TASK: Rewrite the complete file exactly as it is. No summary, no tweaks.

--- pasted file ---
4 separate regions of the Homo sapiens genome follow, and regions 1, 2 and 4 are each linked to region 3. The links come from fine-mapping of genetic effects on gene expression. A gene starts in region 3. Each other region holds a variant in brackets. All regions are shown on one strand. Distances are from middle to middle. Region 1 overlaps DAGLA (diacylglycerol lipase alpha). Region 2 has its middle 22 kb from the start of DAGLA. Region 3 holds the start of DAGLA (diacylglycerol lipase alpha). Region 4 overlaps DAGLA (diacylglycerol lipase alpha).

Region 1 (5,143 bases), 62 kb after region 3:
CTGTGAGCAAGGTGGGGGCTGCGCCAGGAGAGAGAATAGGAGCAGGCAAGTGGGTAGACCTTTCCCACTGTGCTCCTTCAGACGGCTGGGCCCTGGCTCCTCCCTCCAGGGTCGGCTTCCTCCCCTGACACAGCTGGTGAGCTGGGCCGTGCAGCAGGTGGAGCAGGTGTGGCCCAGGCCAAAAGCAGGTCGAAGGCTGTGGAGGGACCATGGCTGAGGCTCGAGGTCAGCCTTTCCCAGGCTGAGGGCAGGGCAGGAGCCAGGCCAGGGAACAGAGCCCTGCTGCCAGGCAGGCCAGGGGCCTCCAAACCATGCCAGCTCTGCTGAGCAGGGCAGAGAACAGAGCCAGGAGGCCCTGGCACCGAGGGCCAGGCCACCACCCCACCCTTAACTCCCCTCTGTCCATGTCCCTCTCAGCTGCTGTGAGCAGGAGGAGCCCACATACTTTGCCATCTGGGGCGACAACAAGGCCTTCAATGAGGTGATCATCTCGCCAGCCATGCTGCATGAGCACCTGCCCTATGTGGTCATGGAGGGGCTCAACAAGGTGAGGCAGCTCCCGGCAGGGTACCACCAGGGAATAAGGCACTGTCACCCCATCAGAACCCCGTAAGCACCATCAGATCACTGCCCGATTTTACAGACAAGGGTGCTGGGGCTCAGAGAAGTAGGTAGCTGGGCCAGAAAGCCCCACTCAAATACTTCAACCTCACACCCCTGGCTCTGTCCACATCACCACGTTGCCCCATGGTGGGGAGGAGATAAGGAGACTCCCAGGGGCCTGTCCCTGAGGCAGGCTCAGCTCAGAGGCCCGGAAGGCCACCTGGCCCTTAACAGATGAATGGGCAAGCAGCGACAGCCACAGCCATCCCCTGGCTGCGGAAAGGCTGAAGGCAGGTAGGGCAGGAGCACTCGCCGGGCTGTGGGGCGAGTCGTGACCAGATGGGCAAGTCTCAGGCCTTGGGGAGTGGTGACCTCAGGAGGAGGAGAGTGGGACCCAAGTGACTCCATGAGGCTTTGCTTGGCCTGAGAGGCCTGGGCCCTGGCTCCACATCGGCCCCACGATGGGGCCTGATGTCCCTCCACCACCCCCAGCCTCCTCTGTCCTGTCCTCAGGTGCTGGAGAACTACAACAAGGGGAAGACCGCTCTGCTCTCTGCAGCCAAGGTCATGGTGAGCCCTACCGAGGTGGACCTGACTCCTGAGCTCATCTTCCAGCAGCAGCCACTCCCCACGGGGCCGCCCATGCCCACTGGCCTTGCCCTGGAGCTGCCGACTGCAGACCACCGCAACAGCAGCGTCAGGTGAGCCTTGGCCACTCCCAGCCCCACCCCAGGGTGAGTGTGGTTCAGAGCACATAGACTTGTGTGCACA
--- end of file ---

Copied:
4 separate regions of the Homo sapiens genome follow, and regions 1, 2 and 4 are each linked to region 3. The links come from fine-mapping of genetic effects on gene expression. A gene starts in region 3. Each other region holds a variant in brackets. All regions are shown on one strand. Distances are from middle to middle. Region 1 overlaps DAGLA (diacylglycerol lipase alpha). Region 2 has its middle 22 kb from the start of DAGLA. Region 3 holds the start of DAGLA (diacylglycerol lipase alpha). Region 4 overlaps DAGLA (diacylglycerol lipase alpha).

Region 1 (5,143 bases), 62 kb after region 3:
CTGTGAGCAAGGTGGGGGCTGCGCCAGGAGAGAGAATAGGAGCAGGCAAGTGGGTAGACCTTTCCCACTGTGCTCCTTCAGACGGCTGGGCCCTGGCTCCTCCCTCCAGGGTCGGCTTCCTCCCCTGACACAGCTGGTGAGCTGGGCCGTGCAGCAGGTGGAGCAGGTGTGGCCCAGGCCAAAAGCAGGTCGAAGGCTGTGGAGGGACCATGGCTGAGGCTCGAGGTCAGCCTTTCCCAGGCTGAGGGCAGGGCAGGAGCCAGGCCAGGGAACAGAGCCCTGCTGCCAGGCAGGCCAGGGGCCTCCAAACCATGCCAGCTCTGCTGAGCAGGGCAGAGAACAGAGCCAGGAGGCCCTGGCACCGAGGGCCAGGCCACCACCCCACCCTTAACTCCCCTCTGTCCATGTCCCTCTCAGCTGCTGTGAGCAGGAGGAGCCCACATACTTTGCCATCTGGGGCGACAACAAGGCCTTCAATGAGGTGATCATCTCGCCAGCCATGCTGCATGAGCACCTGCCCTATGTGGTCATGGAGGGGCTCAACAAGGTGAGGCAGCTCCCGGCAGGGTACCACCAGGGAATAAGGCACTGTCACCCCATCAGAACCCCGTAAGCACCATCAGATCACTGCCCGATTTTACAGACAAGGGTGCTGGGGCTCAGAGAAGTAGGTAGCTGGGCCAGAAAGCCCCACTCAAATACTTCAACCTCACACCCCTGGCTCTGTCCACATCACCACGTTGCCCCATGGTGGGGAGGAGATAAGGAGACTCCCAGGGGCCTGTCCCTGAGGCAGGCTCAGCTCAGAGGCCCGGAAGGCCACCTGGCCCTTAACAGATGAATGGGCAAGCAGCGACAGCCACAGCCATCCCCTGGCTGCGGAAAGGCTGAAGGCAGGTAGGGCAGGAGCACTCGCCGGGCTGTGGGGCGAGTCGTGACCAGATGGGCAAGTCTCAGGCCTTGGGGAGTGGTGACCTCAGGAGGAGGAGAGTGGGACCCAAGTGACTCCATGAGGCTTTGCTTGGCCTGAGAGGCCTGGGCCCTGGCTCCACATCGGCCCCACGATGGGGCCTGATGTCCCTCCACCACCCCCAGCCTCCTCTGTCCTGTCCTCAGGTGCTGGAGAACTACAACAAGGGGAAGACCGCTCTGCTCTCTGCAGCCAAGGTCATGGTGAGCCCTACCGAGGTGGACCTGACTCCTGAGCTCATCTTCCAGCAGCAGCCACTCCCCACGGGGCCGCCCATGCCCACTGGCCTTGCCCTGGAGCTGCCGACTGCAGACCACCGCAACAGCAGCGTCAGGTGAGCCTTGGCCACTCCCAGCCCCACCCCAGGGTGAGTGTGGTTCAGAGCACATAGACTTGTGTGCACA